Translate

Plate heat exchangers

A plate heat exchanger, PHE, is a compact heat exchanger where thin corrugated plates (some 0.5 mm thick, bended 1 or 2 mm) are stacked in contact with each other, and the two fluids made to flow separately along adjacent channels in the corrugation (Fig). 

PHE Plates

The closure of the staked plates may be by clamped gaskets, brazing (usually copper-brazed stainless steel), or welding (stainless steel, copper, titanium), the most common type being the first, for ease of inspection and cleaning. Additionally, a frame (end-plates and fixing rods) secures together the plate stack and connectors (sometimes PFHE, standing for plate-and-frame heat exchanger, is used instead of PHE).

Plate assembly is sketched in Fig. 2. Suitable channels, sometimes helped by the gaskets, control the flow of the two fluids, and allow parallel flow or cross flow, in any desired number of passes, one pass being most used. 

They have large conductance coefficients (up to K=6000 W/(m2·K) for liquid-to-liquid use), are ideally suited for low-viscosity fluids, the number of plates can be adjusted to the needs, and the transfer surface accessible to cleaning (the latter two advantages only for gasket assemblies; in any case, the gaskets should be changed if dismounted). 

The projected area of plates is usually taken as nominal heat transfer area, in spite of the real curved surfaces and lost space in gaskets and ports.



Plate heat exchanger flow pattern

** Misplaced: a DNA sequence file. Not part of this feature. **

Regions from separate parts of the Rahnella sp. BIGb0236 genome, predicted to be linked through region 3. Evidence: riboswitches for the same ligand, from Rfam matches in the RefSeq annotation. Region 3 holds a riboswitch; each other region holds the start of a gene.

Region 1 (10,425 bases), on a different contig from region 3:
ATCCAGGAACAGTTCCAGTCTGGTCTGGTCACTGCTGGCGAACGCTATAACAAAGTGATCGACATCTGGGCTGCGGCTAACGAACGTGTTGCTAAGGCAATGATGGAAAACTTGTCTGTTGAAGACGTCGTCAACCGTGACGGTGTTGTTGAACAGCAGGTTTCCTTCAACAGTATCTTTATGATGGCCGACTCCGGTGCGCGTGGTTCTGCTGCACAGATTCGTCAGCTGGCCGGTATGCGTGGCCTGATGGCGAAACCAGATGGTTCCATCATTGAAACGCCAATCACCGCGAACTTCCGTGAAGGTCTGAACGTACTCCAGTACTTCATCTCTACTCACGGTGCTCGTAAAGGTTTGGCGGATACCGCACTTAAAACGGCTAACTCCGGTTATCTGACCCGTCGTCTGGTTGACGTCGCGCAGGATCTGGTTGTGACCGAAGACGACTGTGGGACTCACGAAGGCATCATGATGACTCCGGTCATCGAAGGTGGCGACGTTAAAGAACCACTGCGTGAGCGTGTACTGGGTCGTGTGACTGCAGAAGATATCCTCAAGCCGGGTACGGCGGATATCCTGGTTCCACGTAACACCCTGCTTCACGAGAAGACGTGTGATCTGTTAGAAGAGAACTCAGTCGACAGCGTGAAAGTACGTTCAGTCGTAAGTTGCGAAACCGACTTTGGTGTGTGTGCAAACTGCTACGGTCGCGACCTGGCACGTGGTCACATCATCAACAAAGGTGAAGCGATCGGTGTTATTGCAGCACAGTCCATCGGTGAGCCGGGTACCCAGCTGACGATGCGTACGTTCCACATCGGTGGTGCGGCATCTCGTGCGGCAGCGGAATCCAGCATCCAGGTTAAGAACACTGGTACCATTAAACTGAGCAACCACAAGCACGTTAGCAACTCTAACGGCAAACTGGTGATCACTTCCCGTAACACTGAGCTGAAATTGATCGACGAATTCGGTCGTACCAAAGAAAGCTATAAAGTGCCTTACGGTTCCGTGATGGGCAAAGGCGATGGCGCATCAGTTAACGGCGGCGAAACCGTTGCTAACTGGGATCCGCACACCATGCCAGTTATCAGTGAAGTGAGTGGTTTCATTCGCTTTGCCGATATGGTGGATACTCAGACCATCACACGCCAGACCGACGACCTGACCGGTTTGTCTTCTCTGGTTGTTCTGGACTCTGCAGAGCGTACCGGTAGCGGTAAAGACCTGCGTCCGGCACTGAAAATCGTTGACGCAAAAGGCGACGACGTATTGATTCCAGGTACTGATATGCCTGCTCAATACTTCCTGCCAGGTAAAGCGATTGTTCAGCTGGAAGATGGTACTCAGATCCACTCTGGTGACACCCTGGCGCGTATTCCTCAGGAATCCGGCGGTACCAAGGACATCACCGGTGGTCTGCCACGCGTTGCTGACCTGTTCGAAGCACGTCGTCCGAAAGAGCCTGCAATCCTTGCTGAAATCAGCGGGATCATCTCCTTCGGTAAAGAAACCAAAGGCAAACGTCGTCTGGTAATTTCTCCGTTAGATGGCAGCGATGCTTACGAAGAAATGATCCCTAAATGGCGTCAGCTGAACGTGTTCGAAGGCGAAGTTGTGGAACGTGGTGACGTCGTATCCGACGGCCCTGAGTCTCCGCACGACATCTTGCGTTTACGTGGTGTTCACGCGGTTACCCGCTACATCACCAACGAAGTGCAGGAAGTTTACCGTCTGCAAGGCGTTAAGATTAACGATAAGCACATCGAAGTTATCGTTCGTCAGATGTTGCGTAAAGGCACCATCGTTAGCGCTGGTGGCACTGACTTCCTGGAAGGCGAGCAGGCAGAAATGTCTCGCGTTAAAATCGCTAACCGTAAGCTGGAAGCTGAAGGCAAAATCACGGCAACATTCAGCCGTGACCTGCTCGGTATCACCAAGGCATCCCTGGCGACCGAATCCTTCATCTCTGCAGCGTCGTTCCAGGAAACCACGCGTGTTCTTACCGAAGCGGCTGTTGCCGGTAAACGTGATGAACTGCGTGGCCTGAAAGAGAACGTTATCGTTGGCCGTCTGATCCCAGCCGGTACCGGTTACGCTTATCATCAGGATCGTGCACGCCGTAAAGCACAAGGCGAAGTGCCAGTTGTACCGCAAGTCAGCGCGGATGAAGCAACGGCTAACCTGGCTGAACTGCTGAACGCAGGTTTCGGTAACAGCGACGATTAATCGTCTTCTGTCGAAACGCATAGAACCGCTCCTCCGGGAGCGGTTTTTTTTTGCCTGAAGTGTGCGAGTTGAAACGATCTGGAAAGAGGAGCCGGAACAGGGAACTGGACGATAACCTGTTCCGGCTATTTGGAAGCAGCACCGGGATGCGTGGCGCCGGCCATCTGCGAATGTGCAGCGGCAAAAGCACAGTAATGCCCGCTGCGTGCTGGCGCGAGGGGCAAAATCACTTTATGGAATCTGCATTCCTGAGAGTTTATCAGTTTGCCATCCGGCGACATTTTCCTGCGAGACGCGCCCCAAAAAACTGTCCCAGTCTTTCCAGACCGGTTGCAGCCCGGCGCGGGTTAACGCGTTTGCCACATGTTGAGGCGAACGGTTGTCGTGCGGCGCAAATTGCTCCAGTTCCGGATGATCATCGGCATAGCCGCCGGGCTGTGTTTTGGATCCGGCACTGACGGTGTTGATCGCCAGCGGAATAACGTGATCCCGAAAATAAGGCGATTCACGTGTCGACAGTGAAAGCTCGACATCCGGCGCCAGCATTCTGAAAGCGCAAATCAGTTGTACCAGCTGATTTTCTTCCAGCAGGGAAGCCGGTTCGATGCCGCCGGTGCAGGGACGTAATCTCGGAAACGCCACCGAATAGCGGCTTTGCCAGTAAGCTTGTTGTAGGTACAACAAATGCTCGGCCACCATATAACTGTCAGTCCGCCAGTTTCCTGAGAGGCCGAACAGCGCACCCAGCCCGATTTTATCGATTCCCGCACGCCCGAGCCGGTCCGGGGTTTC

Major limitations in PHEs are: maximum allowed pressure (usually below 1 MPa, although there are designs with 4 MPa), temperature range (usually limited to 150 ºC by the gasket material, although there are designs allowing 400 ºC), and prize (but brazed PHEs are about half prize of serviceable PHEs). 

Although typical PHE application is in liquid-to-liquid heat-transfer, special plate designs have been developed for phase-change applications. Higher working pressures and still goof thermal performance can be achieved with hybrid plate-shell heat exchangers, where a plate stack is welded inside a shell (i.e. a kind of STHE with plates instead of tubes).


The PHE was developed in the 1920s in the food industry (for the pasteurization of milk), but they are taking over all markets now because of its compactness and efficiency (3 to 10 times more than STHE).

They are used for process heating, cooling, in all cryogenic applications, and as an intermediate step in domestic water heaters, where consumable hot water (hot tap water) is produced in an intermediate heat exchanger from closed-loop fuel-fired hot water, to minimise solid depositions. 

PHE are often named CHE (compact heat exchangers), although the word compact can be added to any type of heat or mass transfer unit with specific area >103 m2/m3.

Thanks for reading - Plate heat exchangers
Naitik Patel
Industrial Guide

Share this blog with your friends from here 👇

Previous Post Next Post